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. Last Updated: 07/27/2016

Pope's Visit to Ukraine Heals and Hurts

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LVIV, Ukraine — The noise is deafening and the dust obscures the view as stonemasons, carpenters and craftsmen swarm around the cathedral that is the seat of Ukraine's Catholics and the centerpoint of a papal visit.

Pope John Paul's trip to Ukraine this weekend — the first by a pontiff — will be a chance to lay to rest decades of Soviet repression, but is also fraught with the risk of ripping open wounds between the country's Orthodox and Catholic faiths.

Here in Lviv, the Catholic and nationalist heartland of western Ukraine, the mood is of frantic preparation. The pope's face beams down from billboards and street traders are doing a brisk trade in papal postcards.

But in Kiev, where the pope will start his five-day visit Saturday, it is at best viewed with detached interest, and at worst with outright hostility. Hundreds of Orthodox nuns and priests have staged protests against the visit.

While Soviet rule tolerated the Russian Orthodox Church, which blossomed after the fall of communism, other faiths struggled. Ukraine's main Catholic Church, called the Greek-Catholic Church, was banned in 1948.

Its churches, including St. George's Cathedral in Lviv, which is now being renovated, were turned over to Orthodox parishes and its believers were either driven underground, into exile outside the Soviet Union, or carted off to Siberia.

"People have gone through a very difficult period and they have come out of this persecution bruised, wounded," said Cardinal Lubomyr Husar, the head of the Greek-Catholic Church.

"I somehow hope that the words of the Holy Father will be words that will heal and will help these people on the road of rebirth," he said.

The highlight for many Ukrainian Catholics will be the pope's beatification of 27 Soviet-era martyrs. It is the first beatification in Ukraine — the penultimate step toward being proclaimed a saint — for the Greek-Catholics since 1867.

Those to be beatified include Yakym Senkivsky, a priest who the church says was boiled to death in a cauldron after being arrested by Communist authorities in 1941 in western Ukraine.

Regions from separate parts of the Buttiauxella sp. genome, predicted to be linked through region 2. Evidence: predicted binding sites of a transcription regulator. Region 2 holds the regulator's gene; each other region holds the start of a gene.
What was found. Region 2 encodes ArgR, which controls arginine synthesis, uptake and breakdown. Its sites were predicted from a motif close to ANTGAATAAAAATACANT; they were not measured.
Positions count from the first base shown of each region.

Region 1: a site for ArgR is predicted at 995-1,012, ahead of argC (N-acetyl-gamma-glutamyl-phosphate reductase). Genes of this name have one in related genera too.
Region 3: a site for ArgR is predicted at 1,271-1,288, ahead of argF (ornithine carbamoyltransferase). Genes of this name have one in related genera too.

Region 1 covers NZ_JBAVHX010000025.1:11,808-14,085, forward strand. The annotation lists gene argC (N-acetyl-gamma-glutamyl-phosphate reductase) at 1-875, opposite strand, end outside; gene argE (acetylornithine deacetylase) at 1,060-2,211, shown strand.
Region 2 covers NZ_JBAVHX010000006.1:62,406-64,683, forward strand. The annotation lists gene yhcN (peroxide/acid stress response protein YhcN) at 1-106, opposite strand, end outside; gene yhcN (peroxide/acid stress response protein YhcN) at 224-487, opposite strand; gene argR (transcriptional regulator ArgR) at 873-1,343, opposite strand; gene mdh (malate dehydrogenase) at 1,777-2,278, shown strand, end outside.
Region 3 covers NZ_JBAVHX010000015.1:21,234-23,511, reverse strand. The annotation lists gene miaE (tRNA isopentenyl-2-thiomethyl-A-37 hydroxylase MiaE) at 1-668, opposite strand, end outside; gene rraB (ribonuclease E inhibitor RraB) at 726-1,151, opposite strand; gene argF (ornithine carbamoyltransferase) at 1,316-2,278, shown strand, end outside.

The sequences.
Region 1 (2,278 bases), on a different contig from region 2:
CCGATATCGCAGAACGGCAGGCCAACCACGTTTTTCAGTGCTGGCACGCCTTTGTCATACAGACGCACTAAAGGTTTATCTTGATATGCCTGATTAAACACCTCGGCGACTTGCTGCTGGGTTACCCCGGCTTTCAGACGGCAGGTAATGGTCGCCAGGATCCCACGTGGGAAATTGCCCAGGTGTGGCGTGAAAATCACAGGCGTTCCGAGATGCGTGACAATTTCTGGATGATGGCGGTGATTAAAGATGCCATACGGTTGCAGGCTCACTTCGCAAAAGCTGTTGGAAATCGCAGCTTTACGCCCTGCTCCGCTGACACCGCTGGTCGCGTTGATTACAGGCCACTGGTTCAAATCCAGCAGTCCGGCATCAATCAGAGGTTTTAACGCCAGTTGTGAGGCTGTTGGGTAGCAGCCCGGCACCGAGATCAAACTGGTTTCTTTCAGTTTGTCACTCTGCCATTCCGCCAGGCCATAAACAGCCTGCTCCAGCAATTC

Another priest, Emilian Kovch, died in a death camp at Majdanek in Poland in 1944 after the Nazi secret police arrested him for aiding Jews. Others died in Soviet labor camps in Siberia or as the result of maltreatment in prison.

"In a way I hope it may draw a line under the past in a formal way," Husar said.

However, in a country in which millions died during both World War II and Josef Stalin's purges, Husar says the church is conscious its martyrs must represent "a huge number of all sorts of people … who have died innocently."

Such gestures toward other faiths have, however, done little to allay Orthodox fears that the Vatican sees Ukraine as a land ripe for conversion. There are about 6 million Catholics in Ukraine and in excess of 10 million Orthodox believers.

The Orthodox churches are based in Kiev, seen as the font of Russian Orthodoxy because it was there in 988 that Prince Vladimir accepted Christianity.

Less than a century later, in 1054, Christianity split into a Western branch in Rome, which became the Roman Catholic Church, and an eastern one in Constantinople, now Istanbul, which became the Orthodox Church.

In a mark of the tensions the visit rouses among the Orthodox, the Ukrainian Orthodox Church Moscow Patriarchate — which is subordinate to the Russian Orthodox Church — sent the pope a letter in January demanding he cancel his visit.

Russian Orthodox Church head Patriarch Alexy II this month accused Catholics of belligerence in Ukraine.

Father Ken Nowakowski, spokesman for the Ukrainian Catholic Churches, said fears about the pope were misplaced. "This is not a man who's coming with an army and is going to force mass conversions on the Orthodox — he's coming to visit his faithful."

And to that end, the builders at the Metropolitan's Palace opposite St. George's, where the pope is to stay, are working at breakneck speed.

Carpenters sand floors, craftsmen apply gold leaf to woodwork and engineers test a lift — a necessity wherever the frail 81-year-old pontiff travels. Even a podium in a field where he will preach to 500,000 has been fitted with one.

"Naturally it is very difficult to prepare everything as we would like to," Husar said. "But I think it will be sufficient to receive the Holy Father in a dignified manner."